This article makes no falsifiable predictions: "real interest rates will climb from sub-zero levels back to their historic norm of 2.75 per cent to 3 per cent" but without a timetable this is unarguable.
The global workforce will shrink but the trend of increasing productivity per worker is ignored, lest we consider whether it would offset the labor shortage.
"The rich got richer" with no mention that the poor got richer, except for the good news hidden in "Wages in China are no longer cheap after rising 16 per cent on average for a decade."
Offshoring is finished because "Panasonic is switching production of microwaves from China back to Japan."
Google web cache of "Panasonic considers bringing production back to Japan" reveals a paywalled source:
Kazunori Takami, president of the Osaka-based group, said in a presentation to investors this week that he is thinking about reshoring production of some household appliances such as cookers, washing machines and air conditioners, in response to a weaker yen."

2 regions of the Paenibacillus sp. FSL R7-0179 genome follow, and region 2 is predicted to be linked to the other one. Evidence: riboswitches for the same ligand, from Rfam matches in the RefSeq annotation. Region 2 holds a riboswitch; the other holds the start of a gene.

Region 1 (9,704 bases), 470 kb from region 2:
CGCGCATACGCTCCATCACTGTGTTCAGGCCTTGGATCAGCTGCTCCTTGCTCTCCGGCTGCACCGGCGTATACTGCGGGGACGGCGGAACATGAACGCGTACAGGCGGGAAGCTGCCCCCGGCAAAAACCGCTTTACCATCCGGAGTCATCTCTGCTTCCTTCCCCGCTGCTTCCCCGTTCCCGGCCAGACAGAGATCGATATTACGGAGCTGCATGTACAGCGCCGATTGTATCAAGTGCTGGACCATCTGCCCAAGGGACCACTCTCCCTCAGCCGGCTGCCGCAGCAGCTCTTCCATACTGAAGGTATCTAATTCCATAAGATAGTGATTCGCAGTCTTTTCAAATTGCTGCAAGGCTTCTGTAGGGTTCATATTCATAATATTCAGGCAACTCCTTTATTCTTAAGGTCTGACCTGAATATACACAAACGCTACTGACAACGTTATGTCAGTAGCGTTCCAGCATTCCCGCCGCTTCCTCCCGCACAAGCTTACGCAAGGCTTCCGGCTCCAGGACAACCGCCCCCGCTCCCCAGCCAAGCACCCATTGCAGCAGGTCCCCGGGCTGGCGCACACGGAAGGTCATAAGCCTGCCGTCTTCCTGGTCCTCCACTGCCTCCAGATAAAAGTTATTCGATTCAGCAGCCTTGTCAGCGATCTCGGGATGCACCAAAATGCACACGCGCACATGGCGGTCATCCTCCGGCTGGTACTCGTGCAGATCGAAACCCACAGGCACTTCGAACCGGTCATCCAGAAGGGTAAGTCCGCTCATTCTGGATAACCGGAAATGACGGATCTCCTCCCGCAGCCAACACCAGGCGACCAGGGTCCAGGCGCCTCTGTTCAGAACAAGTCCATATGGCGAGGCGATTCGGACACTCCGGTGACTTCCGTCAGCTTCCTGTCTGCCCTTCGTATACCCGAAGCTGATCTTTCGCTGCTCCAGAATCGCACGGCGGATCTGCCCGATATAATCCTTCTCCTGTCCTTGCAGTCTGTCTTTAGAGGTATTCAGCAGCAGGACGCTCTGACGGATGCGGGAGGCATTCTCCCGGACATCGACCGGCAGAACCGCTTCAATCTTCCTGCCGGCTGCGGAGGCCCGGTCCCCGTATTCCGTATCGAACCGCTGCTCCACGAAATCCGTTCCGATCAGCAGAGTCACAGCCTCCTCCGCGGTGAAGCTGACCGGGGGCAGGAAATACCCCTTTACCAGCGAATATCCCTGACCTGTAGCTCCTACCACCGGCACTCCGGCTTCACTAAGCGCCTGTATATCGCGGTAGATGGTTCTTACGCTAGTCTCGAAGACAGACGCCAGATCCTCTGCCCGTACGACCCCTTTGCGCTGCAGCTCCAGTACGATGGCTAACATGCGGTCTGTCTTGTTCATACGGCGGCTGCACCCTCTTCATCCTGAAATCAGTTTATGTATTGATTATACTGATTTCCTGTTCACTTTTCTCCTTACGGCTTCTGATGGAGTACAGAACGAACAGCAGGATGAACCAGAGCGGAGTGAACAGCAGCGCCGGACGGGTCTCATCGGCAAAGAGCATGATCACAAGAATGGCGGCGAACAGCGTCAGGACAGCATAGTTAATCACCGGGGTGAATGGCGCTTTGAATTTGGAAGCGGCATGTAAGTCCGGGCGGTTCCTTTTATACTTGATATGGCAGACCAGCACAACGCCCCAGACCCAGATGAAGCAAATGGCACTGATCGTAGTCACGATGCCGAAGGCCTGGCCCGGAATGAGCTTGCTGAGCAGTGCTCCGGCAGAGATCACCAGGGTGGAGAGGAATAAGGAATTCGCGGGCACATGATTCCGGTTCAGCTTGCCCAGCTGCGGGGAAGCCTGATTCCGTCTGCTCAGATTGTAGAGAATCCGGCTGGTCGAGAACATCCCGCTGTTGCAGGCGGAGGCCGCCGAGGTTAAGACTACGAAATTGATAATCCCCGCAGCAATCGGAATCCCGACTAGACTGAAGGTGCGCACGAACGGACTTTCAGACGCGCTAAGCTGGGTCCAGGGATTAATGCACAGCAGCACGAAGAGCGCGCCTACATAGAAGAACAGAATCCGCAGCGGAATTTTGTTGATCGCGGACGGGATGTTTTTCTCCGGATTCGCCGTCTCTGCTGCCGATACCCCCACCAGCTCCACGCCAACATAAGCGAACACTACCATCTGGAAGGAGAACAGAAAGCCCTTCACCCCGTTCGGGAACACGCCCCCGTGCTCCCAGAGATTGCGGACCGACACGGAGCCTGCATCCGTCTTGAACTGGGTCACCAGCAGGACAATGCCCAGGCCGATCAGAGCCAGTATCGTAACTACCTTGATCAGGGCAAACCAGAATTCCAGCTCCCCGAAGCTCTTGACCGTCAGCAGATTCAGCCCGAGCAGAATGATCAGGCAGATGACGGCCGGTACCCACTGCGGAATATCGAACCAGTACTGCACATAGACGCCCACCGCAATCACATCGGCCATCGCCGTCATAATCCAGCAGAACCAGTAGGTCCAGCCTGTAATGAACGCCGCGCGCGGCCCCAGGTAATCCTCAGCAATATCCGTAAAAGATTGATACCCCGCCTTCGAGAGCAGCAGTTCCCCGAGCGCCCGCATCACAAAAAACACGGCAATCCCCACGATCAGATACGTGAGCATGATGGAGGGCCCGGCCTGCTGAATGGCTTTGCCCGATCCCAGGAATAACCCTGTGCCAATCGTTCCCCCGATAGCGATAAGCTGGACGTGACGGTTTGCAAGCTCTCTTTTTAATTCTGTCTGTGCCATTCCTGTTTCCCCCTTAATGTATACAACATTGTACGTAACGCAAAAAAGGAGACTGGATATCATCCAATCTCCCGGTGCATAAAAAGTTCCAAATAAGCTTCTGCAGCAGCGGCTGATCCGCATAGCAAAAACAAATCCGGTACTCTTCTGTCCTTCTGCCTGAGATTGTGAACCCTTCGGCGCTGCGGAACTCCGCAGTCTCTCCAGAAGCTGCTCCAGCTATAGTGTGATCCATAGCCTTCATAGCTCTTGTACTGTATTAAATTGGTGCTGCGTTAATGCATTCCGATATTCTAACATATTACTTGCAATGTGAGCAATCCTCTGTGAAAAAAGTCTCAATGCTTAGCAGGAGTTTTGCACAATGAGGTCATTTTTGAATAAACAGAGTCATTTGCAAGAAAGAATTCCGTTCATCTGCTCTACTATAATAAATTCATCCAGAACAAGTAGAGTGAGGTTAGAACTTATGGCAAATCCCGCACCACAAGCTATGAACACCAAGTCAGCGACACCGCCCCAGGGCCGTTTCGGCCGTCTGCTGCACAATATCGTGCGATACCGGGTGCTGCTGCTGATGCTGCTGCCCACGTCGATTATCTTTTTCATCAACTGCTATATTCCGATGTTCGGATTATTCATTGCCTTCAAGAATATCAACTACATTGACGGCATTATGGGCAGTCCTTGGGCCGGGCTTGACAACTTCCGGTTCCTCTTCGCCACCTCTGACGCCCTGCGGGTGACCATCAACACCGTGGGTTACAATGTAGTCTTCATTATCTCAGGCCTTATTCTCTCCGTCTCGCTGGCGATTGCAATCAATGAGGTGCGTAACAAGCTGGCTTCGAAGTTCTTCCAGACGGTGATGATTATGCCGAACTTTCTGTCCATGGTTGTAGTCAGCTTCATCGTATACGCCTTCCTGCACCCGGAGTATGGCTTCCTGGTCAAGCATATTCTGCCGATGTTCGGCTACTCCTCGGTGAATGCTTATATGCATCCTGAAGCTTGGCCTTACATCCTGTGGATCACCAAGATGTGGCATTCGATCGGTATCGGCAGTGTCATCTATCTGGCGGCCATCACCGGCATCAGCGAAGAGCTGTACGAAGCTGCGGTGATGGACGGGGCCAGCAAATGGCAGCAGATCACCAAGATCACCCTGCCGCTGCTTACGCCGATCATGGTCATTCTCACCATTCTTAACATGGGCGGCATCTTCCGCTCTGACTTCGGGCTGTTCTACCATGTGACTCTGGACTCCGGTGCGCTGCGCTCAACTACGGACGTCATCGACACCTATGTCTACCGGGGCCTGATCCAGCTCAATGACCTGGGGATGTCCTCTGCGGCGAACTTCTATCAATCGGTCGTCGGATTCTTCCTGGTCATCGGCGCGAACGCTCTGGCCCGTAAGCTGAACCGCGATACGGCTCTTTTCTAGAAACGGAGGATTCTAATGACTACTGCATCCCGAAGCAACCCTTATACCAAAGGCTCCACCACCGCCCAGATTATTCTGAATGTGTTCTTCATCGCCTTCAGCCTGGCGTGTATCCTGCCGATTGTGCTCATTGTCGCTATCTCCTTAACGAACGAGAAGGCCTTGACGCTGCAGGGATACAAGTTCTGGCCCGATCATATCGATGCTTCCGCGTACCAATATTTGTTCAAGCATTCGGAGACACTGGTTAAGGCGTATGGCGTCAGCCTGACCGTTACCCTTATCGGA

The yen is down thanks to "prime minister Shinzo Abe’s bid to reflate the economy through massive monetary easing." Also cited are "rising labour costs in China and other emerging markets," "the influx of tourists from China," "promoting ‘Made in Japan’ and ‘Made in Yamagata’ since people from other countries find value in these labels,"
But local manufacture to leverage a weak yen is a short-term strategy.
Companies such as Toyota have also been reluctant to increase capacity in Japan due to bitter memories of the previous cycle of yen depreciation a decade ago. From the early to mid-2000s, car and electronics makers such as Sharp and Panasonic built expensive new factories in Japan that turned into massive financial burdens when the yen surged in the wake of the global financial crisis.
Thus, "less than 10 per cent of the country’s manufacturers have plans to shift production to Japan from overseas for the current fiscal year."